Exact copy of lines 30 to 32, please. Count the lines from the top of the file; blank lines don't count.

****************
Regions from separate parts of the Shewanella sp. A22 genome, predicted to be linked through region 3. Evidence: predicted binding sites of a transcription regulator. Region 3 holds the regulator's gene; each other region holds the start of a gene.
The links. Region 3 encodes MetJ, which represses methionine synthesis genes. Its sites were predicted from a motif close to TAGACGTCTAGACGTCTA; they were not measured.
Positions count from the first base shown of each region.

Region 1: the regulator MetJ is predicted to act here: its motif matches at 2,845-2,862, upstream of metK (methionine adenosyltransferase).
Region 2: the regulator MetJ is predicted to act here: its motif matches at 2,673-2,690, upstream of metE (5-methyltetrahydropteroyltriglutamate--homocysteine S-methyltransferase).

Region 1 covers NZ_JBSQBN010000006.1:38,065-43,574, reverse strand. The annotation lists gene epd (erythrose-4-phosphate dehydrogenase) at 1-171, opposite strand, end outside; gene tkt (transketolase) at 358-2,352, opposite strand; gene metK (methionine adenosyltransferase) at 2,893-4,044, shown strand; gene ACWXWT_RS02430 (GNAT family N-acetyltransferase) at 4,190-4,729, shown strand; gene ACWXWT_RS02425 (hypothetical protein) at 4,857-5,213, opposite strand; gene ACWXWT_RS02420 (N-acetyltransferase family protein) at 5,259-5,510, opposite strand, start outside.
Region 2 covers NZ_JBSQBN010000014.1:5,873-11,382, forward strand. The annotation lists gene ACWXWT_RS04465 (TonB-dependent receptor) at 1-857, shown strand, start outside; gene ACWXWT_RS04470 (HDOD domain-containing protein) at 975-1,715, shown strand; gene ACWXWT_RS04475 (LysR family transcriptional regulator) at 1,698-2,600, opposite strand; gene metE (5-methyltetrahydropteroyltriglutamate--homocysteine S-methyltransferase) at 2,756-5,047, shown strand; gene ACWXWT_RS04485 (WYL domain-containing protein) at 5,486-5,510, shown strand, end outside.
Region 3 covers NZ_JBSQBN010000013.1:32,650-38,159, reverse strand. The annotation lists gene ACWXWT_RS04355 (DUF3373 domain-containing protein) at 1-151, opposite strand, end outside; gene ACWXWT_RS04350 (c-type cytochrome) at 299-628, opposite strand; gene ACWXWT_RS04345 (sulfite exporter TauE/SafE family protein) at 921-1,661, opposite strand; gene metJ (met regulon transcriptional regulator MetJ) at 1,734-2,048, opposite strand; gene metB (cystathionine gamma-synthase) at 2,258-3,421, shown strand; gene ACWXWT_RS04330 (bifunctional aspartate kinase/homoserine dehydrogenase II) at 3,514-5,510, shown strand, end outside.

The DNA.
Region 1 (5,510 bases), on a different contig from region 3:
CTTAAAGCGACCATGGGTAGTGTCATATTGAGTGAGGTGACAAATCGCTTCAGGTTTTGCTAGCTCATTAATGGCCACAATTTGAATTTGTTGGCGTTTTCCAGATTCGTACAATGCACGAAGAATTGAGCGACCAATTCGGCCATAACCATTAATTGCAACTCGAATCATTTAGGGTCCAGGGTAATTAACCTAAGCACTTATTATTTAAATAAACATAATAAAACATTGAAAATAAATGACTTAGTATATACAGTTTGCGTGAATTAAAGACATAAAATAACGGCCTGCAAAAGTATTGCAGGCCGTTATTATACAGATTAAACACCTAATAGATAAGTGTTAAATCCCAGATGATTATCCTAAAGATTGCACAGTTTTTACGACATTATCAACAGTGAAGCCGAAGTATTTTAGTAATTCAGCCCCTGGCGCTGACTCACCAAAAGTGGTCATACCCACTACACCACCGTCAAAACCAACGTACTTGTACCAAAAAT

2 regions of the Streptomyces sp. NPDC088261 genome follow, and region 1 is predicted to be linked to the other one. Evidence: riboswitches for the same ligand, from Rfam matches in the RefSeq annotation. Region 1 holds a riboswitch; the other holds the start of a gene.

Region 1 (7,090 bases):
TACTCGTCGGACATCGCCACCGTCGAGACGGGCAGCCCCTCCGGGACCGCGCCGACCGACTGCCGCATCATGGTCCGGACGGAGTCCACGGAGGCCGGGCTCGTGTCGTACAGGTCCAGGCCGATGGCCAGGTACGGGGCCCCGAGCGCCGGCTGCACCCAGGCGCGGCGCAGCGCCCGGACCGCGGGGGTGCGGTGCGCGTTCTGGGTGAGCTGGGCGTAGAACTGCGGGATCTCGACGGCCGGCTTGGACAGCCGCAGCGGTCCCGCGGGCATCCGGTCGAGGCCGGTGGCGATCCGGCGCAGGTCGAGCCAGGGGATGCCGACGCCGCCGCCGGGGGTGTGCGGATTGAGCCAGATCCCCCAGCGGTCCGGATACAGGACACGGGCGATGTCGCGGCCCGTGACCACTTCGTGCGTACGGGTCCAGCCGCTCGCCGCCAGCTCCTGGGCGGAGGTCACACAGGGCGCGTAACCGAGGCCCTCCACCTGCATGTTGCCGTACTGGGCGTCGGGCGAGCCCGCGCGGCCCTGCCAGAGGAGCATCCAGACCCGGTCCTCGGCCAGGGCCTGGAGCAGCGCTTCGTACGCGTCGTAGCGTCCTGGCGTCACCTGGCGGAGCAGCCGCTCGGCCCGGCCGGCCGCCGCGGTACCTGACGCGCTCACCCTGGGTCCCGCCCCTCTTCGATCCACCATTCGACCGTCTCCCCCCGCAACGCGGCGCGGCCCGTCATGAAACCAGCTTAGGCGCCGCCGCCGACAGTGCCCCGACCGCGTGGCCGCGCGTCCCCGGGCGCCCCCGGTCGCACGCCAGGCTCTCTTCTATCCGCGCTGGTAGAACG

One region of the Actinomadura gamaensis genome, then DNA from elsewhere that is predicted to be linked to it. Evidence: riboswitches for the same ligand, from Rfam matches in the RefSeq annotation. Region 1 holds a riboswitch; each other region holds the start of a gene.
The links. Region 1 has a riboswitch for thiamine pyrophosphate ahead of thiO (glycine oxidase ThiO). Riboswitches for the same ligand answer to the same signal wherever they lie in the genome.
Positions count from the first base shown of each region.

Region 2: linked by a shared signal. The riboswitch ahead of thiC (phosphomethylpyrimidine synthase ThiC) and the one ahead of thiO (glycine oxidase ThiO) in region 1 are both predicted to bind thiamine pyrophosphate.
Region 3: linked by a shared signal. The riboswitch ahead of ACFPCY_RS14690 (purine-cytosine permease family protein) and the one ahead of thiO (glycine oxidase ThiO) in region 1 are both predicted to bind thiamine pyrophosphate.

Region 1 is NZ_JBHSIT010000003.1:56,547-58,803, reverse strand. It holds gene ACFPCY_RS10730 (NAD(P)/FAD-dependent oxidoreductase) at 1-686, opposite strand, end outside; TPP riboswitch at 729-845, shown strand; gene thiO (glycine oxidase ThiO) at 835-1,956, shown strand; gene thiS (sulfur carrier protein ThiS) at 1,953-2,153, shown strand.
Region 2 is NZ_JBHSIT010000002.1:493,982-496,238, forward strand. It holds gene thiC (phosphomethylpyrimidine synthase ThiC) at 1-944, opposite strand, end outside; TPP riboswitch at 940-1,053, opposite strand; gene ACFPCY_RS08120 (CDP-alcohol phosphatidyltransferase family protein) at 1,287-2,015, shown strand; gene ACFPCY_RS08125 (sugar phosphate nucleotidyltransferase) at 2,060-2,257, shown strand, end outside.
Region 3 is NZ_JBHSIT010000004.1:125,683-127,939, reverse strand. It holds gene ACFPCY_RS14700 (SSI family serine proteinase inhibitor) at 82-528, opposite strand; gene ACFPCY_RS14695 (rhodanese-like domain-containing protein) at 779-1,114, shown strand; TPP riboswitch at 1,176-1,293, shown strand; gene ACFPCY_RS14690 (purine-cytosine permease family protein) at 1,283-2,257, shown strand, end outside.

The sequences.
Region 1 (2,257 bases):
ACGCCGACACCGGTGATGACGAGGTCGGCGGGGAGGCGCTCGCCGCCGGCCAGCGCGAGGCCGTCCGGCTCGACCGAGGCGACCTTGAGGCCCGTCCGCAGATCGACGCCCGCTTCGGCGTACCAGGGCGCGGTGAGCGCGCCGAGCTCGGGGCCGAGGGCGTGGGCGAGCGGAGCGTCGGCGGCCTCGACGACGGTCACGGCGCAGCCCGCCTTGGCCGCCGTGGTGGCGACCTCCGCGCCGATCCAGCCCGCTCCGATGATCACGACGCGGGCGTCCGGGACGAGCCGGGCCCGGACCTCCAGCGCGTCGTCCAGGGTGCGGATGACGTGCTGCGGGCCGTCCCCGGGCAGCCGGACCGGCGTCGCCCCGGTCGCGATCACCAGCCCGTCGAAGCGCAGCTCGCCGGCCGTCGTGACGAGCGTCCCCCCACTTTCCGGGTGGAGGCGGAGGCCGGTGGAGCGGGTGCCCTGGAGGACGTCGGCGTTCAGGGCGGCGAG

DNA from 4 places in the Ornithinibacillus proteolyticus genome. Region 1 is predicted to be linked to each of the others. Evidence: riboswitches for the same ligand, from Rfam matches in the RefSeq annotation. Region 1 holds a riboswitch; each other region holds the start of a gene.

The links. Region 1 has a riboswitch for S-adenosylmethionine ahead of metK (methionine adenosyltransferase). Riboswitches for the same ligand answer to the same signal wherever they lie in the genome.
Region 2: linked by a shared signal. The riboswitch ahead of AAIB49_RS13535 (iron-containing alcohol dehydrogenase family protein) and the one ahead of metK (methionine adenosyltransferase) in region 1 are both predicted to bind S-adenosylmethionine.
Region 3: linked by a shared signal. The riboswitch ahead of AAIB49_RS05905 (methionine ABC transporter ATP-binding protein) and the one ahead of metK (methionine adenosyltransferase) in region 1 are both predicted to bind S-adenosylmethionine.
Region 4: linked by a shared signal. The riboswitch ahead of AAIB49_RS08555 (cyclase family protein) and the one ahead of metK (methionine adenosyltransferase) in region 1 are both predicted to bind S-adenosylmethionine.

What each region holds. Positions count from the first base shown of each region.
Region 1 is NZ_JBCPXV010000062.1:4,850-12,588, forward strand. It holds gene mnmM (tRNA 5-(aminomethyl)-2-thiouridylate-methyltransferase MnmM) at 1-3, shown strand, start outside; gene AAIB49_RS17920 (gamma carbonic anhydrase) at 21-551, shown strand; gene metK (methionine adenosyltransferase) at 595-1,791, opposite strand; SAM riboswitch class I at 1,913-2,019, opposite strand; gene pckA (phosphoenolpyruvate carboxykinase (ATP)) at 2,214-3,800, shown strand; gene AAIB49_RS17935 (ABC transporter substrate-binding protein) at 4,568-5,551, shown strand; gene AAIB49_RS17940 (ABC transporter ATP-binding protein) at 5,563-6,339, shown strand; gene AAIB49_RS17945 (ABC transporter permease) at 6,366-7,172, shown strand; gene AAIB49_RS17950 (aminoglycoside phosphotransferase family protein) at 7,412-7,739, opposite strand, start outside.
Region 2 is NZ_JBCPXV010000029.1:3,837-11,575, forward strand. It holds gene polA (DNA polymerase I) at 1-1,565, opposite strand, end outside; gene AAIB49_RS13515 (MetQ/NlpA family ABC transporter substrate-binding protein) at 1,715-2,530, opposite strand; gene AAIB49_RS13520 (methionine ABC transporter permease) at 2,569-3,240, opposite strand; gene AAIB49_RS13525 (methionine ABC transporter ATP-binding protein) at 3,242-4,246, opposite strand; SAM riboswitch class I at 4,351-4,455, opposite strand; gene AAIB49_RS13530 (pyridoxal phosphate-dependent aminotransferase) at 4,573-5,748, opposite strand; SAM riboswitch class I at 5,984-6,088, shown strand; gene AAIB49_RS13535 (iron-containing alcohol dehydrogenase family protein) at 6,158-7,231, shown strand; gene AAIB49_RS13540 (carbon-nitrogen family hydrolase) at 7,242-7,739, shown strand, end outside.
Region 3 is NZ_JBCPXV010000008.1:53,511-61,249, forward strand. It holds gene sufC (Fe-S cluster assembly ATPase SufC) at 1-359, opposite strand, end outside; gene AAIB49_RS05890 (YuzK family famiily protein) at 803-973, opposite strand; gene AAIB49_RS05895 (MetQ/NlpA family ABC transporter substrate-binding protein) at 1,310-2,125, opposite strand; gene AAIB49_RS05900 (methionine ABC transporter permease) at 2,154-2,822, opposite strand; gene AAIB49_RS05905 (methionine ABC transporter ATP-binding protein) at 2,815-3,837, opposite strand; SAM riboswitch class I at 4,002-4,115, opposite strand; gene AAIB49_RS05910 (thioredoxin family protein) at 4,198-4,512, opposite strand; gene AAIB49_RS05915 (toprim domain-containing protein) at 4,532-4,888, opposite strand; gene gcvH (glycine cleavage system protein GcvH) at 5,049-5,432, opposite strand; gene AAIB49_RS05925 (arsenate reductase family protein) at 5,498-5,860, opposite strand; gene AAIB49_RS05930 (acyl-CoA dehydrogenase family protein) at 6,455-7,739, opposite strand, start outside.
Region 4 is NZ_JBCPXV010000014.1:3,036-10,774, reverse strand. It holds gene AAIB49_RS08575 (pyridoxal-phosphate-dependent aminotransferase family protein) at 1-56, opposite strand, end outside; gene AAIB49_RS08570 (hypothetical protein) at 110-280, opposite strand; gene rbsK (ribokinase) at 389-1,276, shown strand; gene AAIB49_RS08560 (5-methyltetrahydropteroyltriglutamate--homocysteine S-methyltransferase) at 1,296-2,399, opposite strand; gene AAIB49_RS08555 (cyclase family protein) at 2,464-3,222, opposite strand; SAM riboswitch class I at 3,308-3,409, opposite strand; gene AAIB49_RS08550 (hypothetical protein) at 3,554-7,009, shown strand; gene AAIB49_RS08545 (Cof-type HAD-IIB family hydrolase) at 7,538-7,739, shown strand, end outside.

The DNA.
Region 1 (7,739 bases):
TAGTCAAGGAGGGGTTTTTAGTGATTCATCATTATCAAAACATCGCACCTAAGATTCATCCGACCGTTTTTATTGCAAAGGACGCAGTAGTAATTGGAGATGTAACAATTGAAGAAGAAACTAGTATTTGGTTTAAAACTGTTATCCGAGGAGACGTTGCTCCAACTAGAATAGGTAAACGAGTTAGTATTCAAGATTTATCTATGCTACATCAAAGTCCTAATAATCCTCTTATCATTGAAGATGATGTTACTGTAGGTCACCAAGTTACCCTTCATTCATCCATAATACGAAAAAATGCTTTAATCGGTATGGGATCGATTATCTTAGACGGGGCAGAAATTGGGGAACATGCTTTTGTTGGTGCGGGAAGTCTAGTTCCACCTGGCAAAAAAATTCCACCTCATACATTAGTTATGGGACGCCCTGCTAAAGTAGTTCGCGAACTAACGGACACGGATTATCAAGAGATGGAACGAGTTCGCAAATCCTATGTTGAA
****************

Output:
Region 4: linked by a shared signal. The riboswitch ahead of AAIB49_RS08555 (cyclase family protein) and the one ahead of metK (methionine adenosyltransferase) in region 1 are both predicted to bind S-adenosylmethionine.

What each region holds. Positions count from the first base shown of each region.
Region 1 is NZ_JBCPXV010000062.1:4,850-12,588, forward strand. It holds gene mnmM (tRNA 5-(aminomethyl)-2-thiouridylate-methyltransferase MnmM) at 1-3, shown strand, start outside; gene AAIB49_RS17920 (gamma carbonic anhydrase) at 21-551, shown strand; gene metK (methionine adenosyltransferase) at 595-1,791, opposite strand; SAM riboswitch class I at 1,913-2,019, opposite strand; gene pckA (phosphoenolpyruvate carboxykinase (ATP)) at 2,214-3,800, shown strand; gene AAIB49_RS17935 (ABC transporter substrate-binding protein) at 4,568-5,551, shown strand; gene AAIB49_RS17940 (ABC transporter ATP-binding protein) at 5,563-6,339, shown strand; gene AAIB49_RS17945 (ABC transporter permease) at 6,366-7,172, shown strand; gene AAIB49_RS17950 (aminoglycoside phosphotransferase family protein) at 7,412-7,739, opposite strand, start outside.